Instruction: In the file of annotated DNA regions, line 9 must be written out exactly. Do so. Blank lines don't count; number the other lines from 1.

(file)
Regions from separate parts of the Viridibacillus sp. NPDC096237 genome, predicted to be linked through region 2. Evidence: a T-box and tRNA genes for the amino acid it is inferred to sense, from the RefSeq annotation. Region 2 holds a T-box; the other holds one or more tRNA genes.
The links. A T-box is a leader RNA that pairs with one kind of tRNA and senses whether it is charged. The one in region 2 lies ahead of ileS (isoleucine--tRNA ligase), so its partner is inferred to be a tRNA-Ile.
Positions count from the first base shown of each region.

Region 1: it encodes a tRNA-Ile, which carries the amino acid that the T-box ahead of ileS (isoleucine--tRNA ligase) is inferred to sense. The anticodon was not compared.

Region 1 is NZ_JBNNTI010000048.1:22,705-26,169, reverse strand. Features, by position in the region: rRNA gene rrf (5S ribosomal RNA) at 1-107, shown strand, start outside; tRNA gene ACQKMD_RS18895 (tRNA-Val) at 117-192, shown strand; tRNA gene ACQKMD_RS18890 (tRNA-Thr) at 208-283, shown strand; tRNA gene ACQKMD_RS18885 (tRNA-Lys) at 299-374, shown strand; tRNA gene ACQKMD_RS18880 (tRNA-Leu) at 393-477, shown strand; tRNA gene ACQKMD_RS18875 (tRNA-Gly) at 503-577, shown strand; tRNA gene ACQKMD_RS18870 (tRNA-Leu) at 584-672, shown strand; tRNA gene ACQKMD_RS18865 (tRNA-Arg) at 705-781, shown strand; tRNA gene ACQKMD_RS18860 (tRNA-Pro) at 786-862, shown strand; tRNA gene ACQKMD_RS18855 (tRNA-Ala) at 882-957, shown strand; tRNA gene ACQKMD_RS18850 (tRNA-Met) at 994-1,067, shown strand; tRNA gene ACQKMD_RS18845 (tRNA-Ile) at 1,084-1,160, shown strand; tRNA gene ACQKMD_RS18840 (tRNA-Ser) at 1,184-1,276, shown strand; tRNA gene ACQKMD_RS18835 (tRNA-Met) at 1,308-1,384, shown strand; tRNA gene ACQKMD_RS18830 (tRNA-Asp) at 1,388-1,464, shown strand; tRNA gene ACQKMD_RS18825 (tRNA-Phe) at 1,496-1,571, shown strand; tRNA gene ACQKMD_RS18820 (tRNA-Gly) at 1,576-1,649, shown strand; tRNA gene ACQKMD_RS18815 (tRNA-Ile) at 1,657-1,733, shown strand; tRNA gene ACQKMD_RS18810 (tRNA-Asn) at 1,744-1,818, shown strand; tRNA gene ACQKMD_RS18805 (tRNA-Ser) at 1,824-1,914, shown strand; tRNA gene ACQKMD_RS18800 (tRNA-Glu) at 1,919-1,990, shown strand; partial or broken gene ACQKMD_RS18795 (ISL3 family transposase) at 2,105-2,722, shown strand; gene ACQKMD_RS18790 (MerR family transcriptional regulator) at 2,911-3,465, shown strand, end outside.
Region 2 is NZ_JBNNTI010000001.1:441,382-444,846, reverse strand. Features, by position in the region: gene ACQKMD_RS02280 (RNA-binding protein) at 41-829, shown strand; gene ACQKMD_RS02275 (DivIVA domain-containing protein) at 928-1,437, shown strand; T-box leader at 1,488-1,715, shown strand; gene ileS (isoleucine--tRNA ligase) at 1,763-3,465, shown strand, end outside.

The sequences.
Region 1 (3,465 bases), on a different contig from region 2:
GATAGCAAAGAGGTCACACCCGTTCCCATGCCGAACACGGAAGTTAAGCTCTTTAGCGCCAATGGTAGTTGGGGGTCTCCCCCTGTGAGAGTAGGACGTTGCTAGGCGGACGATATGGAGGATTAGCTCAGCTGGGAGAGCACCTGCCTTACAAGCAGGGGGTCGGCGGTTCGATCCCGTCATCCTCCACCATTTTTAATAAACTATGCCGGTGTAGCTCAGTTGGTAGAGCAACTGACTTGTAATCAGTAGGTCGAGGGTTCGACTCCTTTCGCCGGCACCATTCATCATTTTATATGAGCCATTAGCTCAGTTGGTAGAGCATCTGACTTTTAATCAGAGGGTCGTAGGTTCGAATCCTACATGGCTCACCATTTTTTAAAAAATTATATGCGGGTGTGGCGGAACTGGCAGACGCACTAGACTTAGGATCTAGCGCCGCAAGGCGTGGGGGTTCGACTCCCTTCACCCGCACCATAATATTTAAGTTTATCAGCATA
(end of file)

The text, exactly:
GATAGCAAAGAGGTCACACCCGTTCCCATGCCGAACACGGAAGTTAAGCTCTTTAGCGCCAATGGTAGTTGGGGGTCTCCCCCTGTGAGAGTAGGACGTTGCTAGGCGGACGATATGGAGGATTAGCTCAGCTGGGAGAGCACCTGCCTTACAAGCAGGGGGTCGGCGGTTCGATCCCGTCATCCTCCACCATTTTTAATAAACTATGCCGGTGTAGCTCAGTTGGTAGAGCAACTGACTTGTAATCAGTAGGTCGAGGGTTCGACTCCTTTCGCCGGCACCATTCATCATTTTATATGAGCCATTAGCTCAGTTGGTAGAGCATCTGACTTTTAATCAGAGGGTCGTAGGTTCGAATCCTACATGGCTCACCATTTTTTAAAAAATTATATGCGGGTGTGGCGGAACTGGCAGACGCACTAGACTTAGGATCTAGCGCCGCAAGGCGTGGGGGTTCGACTCCCTTCACCCGCACCATAATATTTAAGTTTATCAGCATA